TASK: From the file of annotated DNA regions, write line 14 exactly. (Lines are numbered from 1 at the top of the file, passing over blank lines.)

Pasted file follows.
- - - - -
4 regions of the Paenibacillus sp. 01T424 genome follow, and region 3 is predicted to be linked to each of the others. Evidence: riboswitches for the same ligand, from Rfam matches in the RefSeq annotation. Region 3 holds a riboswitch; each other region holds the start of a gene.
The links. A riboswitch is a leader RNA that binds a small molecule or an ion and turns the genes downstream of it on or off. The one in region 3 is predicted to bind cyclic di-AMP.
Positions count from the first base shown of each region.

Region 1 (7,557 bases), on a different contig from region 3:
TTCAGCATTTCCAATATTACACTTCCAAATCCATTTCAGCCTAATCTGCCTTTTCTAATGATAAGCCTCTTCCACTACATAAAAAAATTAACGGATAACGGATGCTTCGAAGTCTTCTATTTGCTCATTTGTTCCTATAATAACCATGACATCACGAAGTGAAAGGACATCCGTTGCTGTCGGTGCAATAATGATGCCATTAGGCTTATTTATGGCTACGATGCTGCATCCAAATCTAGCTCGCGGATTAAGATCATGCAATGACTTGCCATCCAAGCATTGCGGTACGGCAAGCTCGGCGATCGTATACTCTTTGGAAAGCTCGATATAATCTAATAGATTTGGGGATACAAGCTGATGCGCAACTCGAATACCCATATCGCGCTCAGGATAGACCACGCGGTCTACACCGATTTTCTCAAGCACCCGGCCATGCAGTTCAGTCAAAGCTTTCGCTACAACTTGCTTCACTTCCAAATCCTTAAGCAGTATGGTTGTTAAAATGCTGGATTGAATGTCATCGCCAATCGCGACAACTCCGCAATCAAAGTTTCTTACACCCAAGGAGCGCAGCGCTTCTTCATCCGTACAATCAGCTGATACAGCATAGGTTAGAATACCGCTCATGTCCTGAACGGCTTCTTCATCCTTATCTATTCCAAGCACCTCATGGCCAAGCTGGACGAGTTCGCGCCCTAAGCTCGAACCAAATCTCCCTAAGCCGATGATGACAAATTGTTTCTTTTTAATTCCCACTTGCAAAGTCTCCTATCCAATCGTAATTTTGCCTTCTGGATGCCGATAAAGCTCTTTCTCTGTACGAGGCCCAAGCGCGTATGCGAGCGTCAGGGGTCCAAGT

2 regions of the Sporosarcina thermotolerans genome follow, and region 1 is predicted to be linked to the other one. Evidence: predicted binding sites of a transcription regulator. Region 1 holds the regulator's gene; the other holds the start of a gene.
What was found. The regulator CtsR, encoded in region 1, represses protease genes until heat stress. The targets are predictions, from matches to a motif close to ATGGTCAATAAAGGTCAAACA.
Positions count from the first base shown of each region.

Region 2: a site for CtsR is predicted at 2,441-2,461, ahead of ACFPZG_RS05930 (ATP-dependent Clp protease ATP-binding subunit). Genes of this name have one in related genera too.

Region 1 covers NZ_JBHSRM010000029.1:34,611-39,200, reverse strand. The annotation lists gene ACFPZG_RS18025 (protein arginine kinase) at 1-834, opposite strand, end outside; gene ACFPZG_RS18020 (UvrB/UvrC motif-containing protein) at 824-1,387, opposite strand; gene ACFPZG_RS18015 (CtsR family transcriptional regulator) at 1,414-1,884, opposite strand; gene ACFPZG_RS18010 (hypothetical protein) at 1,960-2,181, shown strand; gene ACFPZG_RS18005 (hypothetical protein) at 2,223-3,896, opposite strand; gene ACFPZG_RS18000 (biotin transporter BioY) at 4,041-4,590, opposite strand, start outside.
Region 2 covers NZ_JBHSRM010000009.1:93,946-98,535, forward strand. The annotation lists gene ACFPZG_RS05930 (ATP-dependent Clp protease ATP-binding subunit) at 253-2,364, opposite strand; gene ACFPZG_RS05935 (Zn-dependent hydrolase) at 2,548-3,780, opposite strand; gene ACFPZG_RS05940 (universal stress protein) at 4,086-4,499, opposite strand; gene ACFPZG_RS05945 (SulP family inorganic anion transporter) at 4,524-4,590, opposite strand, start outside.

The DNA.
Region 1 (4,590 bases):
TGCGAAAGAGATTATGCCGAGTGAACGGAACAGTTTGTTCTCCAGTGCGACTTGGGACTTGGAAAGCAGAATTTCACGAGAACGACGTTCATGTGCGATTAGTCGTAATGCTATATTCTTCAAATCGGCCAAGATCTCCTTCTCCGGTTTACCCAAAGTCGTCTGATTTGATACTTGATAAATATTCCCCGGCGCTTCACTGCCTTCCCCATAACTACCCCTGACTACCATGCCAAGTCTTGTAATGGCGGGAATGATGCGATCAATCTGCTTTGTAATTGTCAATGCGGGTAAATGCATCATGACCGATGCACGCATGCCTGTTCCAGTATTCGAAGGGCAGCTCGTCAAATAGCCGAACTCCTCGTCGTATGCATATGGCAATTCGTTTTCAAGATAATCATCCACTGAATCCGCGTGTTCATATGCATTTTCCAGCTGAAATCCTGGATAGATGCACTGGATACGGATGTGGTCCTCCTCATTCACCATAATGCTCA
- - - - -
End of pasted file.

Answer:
TGCGAAAGAGATTATGCCGAGTGAACGGAACAGTTTGTTCTCCAGTGCGACTTGGGACTTGGAAAGCAGAATTTCACGAGAACGACGTTCATGTGCGATTAGTCGTAATGCTATATTCTTCAAATCGGCCAAGATCTCCTTCTCCGGTTTACCCAAAGTCGTCTGATTTGATACTTGATAAATATTCCCCGGCGCTTCACTGCCTTCCCCATAACTACCCCTGACTACCATGCCAAGTCTTGTAATGGCGGGAATGATGCGATCAATCTGCTTTGTAATTGTCAATGCGGGTAAATGCATCATGACCGATGCACGCATGCCTGTTCCAGTATTCGAAGGGCAGCTCGTCAAATAGCCGAACTCCTCGTCGTATGCATATGGCAATTCGTTTTCAAGATAATCATCCACTGAATCCGCGTGTTCATATGCATTTTCCAGCTGAAATCCTGGATAGATGCACTGGATACGGATGTGGTCCTCCTCATTCACCATAATGCTCA